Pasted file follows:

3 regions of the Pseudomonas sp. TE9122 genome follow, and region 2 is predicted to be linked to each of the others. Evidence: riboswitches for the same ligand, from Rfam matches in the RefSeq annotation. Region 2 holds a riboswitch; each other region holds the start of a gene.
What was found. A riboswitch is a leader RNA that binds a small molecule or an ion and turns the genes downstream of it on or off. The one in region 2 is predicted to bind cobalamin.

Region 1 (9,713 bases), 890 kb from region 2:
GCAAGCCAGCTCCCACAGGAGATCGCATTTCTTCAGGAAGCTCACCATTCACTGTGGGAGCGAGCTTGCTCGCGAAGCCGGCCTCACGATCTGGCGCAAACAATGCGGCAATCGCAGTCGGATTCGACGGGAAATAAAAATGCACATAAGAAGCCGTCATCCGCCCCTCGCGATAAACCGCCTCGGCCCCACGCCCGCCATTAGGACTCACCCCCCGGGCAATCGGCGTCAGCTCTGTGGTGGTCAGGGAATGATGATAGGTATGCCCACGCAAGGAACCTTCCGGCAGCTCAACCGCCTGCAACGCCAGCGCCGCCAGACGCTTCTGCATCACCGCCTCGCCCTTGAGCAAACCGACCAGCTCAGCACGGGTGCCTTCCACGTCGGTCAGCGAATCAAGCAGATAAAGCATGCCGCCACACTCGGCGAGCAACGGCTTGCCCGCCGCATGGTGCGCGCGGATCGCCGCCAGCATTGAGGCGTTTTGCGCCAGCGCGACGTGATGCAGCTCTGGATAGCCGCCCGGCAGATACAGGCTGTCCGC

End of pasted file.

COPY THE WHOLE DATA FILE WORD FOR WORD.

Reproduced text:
3 regions of the Pseudomonas sp. TE9122 genome follow, and region 2 is predicted to be linked to each of the others. Evidence: riboswitches for the same ligand, from Rfam matches in the RefSeq annotation. Region 2 holds a riboswitch; each other region holds the start of a gene.
What was found. A riboswitch is a leader RNA that binds a small molecule or an ion and turns the genes downstream of it on or off. The one in region 2 is predicted to bind cobalamin.

Region 1 (9,713 bases), 890 kb from region 2:
GCAAGCCAGCTCCCACAGGAGATCGCATTTCTTCAGGAAGCTCACCATTCACTGTGGGAGCGAGCTTGCTCGCGAAGCCGGCCTCACGATCTGGCGCAAACAATGCGGCAATCGCAGTCGGATTCGACGGGAAATAAAAATGCACATAAGAAGCCGTCATCCGCCCCTCGCGATAAACCGCCTCGGCCCCACGCCCGCCATTAGGACTCACCCCCCGGGCAATCGGCGTCAGCTCTGTGGTGGTCAGGGAATGATGATAGGTATGCCCACGCAAGGAACCTTCCGGCAGCTCAACCGCCTGCAACGCCAGCGCCGCCAGACGCTTCTGCATCACCGCCTCGCCCTTGAGCAAACCGACCAGCTCAGCACGGGTGCCTTCCACGTCGGTCAGCGAATCAAGCAGATAAAGCATGCCGCCACACTCGGCGAGCAACGGCTTGCCCGCCGCATGGTGCGCGCGGATCGCCGCCAGCATTGAGGCGTTTTGCGCCAGCGCGACGTGATGCAGCTCTGGATAGCCGCCCGGCAGATACAGGCTGTCCGC